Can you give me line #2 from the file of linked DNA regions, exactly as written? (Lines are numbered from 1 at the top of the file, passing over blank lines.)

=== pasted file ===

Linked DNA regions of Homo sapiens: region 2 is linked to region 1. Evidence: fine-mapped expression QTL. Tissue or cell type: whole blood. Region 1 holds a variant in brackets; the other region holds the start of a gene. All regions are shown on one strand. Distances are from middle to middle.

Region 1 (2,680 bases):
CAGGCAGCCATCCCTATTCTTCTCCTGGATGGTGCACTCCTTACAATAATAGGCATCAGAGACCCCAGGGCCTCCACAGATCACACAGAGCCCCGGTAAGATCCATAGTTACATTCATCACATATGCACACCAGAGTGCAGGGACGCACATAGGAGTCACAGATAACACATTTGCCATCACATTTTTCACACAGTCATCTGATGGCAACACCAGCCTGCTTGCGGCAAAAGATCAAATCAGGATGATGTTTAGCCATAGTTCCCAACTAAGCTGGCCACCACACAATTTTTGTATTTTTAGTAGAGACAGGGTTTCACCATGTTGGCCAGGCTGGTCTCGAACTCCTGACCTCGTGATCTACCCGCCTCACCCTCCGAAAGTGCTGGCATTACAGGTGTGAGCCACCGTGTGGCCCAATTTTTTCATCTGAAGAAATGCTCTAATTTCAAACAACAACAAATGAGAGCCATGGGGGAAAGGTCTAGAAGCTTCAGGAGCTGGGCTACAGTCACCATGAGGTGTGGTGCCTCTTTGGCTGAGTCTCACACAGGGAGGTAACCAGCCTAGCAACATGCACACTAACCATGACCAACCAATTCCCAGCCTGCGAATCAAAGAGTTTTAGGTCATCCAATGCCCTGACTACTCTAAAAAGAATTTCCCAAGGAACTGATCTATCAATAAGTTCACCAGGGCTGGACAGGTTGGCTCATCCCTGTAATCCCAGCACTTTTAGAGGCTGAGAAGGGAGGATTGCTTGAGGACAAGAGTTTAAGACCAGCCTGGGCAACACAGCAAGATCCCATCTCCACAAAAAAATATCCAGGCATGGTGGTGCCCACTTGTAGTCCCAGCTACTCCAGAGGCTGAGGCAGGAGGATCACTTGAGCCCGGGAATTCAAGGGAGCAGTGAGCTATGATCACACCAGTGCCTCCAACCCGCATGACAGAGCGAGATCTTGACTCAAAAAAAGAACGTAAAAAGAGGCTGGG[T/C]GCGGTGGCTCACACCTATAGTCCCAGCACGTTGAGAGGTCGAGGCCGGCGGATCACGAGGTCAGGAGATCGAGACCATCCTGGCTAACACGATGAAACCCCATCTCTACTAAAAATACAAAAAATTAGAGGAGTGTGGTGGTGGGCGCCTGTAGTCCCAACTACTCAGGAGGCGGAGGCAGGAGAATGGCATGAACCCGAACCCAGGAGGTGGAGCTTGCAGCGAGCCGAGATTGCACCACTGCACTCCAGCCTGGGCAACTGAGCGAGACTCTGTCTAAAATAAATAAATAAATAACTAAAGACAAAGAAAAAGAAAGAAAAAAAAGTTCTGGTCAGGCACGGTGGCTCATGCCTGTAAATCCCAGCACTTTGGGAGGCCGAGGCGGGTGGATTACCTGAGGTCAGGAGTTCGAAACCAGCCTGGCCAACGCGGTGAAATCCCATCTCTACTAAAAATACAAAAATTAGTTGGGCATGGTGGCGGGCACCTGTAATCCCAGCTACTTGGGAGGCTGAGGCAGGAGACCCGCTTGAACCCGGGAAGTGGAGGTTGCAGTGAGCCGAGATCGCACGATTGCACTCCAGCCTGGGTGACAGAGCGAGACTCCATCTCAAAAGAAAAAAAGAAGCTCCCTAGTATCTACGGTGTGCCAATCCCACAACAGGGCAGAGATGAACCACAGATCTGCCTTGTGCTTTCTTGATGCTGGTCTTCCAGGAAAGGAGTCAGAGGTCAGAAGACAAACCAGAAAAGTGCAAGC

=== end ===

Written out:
Region 1 (2,680 bases):